Quartz is a pietzoelectric material. This means it creates an internal electric charge when you apply mechanical stress. Squash quartz and you can make an electric charge sufficient to cause it to spark. You have probably done this when you light a gas stove. Jetboil stoves have them; the little button you press squashes a pietzoelectric material to make the spark.
Sitting high above Glen Nevis, Dun Deardail is one of Scotland's 70 ancient vitrified forts. There are very many hill forts, but the vitrified forts are different in that they have been burned at a very high temperature for enough time for the rocks to melt and stick together.
The process of vitrification occurs when a timber-framed drystone rampart is destroyed by fire. With temperatures reaching over 1000° C, the heat from the blaze begins to melt the rubble core of the rampart. As the burning rampart collapses, the rocks first fracture and then become liquid. Gas bubbles form inside the rocks as the extreme temperatures change their mineral composition. When the fire burns out and the rampart finally cools, the burnt and molten rocks form large blocks of conglomerated stone. These can still be seen within the rampart.
Vitrification is not a deliberate construction method as the original timber-framed drystone rampart would have been more stable; it is much more likely to have been the result of accidental fire or deliberate destruction. In recent excavations coordinated by Nevis Landscape Partnership, rocks of different types were found stuck together with quartz.
So, next time you see some white rock, stop and look to see if it is quartz. Wonder at its amazing properties. Look to see if it is slightly transparent and crystaline. Imagine finding a crystal cave in which the walls, ceiling and floor are covered in quartz crystals, hundreds of millions of years old, that took millions of years to form. Be amazed by its electrical powers. Quartz is cool.
A traverse of the Cuillin Ridge is a classic expedition that many people aspire to. What most people underestimate is just how big a challenge it is and how well it measures up to anything else in the world.
It is truly world class.
We certainly can't go to the Cuillin Ridge on Skye right now, but this might be a very good time to do some planning for when you do go there. April, May and June often offer the best conditions to be there; settled weather, dry rock, light winds and even one or two old snow patches from th winter to offer a supply of water.
A traverse of the full ridge often starts with Gars Bheinn on the south end and goes north to finish on Sgurr nan Gillean.
The walk out will feel far longer than it really is but you do eventually reach the Sligachan for a well earned celebration.
Gars Bheinn to Sgurr nan Gillean is 11km including the short extra bits to get to Sgurr Dubh Mor and Sgurr Alasdair. There’s also 1750m of ascent going along the ridge. Add on to this the walk in (2.5km and 895m ascent from Loch Scavaig) and walk out (5km to Sligachan) making it 18.5km with 2645m ascent.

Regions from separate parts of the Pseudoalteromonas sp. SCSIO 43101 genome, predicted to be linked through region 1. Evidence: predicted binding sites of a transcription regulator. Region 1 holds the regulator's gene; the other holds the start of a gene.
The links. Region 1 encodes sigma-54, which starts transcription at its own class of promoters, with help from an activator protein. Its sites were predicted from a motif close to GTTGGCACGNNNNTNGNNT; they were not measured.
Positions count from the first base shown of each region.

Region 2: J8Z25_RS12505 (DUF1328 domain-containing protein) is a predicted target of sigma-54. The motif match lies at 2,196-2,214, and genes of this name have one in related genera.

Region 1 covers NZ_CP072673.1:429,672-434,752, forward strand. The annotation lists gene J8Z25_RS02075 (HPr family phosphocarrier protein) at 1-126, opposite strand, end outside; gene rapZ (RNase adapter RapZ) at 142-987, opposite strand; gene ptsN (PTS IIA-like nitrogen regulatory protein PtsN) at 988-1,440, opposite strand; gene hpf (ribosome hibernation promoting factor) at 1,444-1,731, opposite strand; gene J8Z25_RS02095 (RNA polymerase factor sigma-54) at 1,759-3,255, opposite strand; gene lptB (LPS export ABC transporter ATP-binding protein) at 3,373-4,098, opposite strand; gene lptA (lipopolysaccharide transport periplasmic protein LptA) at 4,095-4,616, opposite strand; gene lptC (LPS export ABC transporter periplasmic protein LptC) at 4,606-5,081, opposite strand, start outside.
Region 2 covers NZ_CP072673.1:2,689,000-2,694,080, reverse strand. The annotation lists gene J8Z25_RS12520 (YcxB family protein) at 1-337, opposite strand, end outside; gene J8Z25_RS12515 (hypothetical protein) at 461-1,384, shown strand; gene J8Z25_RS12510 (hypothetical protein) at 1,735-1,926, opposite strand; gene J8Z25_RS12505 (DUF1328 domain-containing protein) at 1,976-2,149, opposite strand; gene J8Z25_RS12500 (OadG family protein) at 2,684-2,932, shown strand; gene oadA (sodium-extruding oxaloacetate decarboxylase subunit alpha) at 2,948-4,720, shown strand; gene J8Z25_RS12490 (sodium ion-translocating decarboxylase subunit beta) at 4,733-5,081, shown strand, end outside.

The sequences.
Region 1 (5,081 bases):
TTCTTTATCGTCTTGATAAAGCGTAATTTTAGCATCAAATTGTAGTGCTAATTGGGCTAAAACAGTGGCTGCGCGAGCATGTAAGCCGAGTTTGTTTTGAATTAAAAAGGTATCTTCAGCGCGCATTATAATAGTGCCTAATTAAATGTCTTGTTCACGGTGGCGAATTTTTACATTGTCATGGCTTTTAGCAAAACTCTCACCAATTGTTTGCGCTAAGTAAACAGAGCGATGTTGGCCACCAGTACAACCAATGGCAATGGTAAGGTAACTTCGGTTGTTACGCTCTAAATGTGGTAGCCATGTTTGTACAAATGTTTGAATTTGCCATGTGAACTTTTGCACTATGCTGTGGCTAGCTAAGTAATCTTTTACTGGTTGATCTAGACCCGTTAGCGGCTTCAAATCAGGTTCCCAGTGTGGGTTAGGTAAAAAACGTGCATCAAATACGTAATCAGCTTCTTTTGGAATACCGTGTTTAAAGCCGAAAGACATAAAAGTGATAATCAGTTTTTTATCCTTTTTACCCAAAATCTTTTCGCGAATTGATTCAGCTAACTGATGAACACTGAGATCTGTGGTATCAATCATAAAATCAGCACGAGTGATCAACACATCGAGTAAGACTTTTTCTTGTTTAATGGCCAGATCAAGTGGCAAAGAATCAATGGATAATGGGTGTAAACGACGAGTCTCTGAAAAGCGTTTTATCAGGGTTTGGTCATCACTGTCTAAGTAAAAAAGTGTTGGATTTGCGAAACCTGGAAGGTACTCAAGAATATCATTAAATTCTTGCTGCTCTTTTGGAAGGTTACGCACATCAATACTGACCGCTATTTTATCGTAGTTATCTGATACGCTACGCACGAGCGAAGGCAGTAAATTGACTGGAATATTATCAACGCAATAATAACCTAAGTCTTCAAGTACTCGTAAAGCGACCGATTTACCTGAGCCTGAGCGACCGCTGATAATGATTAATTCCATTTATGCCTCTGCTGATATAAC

The exact route taken is open to much variation and you’ll need to decide your rules of engagement. Taking all the easiest options means there are several sections at grade Difficult that must be climbed and a few abseils. Optional extras include the TD Gap (Hard Severe), King’s Chimney (Very Difficult) and Naismith’s Route (Very Difficult).
Guidebook and Map
The SMC guidebook “Skye Scrambles” has a good description of all the individual sections as well as good diagrams. Andy Hyslop’s mini guide to the ridge is possibly the best resource to have though. The Harvey’s map “Skye The Cuillin” is the best map and is printed on waterproof paper. It’s at 1:25,000 but has the main ridge at 1:12,500 scale and also describes common routes on the sides of the main ridge.
The logistics can be awkward down to the single track roads and the length of the traverse. Two cars are often necessary and being based at Sligachan is probably best. Leave one car here and drive to Elgol to take the boat to Loch Scavaig. If it all works out you will get back to Sligachan after the traverse. However, if you escape off the ridge early you will end up in Glen Brittle a long way from your car.
Going from South to North as is most common in the summer, you have two options.
From Glen Brittle camp site it is best to walk up the well made path to Coir a’Ghrunnda. There is good water here so you don’t have to carry any for the two hour walk in. A short boulder slope from the west end of the loch takes you to the crest of the ridge. Dump the bags and go out to Sgurr nan Eag to start your traverse from there.
The better option these days is to take the fast boat from Elgol to Loch Scavaig. You can ask to be dropped off on the west shore for the easiest route up to Gars Bheinn where purists will say you have to start anyway. This approach has the added dimension of a boat trip making the whole enterprise feel that much more adventurous, and is recommended.
There is far too much detail in the 11km along the ridge to include much of a description here. There is continuous scrambling and occasional sections of rock climbing. Getting along the ridge involves more route finding skills than navigation and it takes a while to get used to the structure of the rock to choose the best route. There are a few sections where time can be saved (or lost) with a bit of knowledge of the best line to take so spending a few days scoping out these sections is time well spent. In the mist, completing the traverse is all but impossible without prior knowledge of the best line.
Sections to scope out include –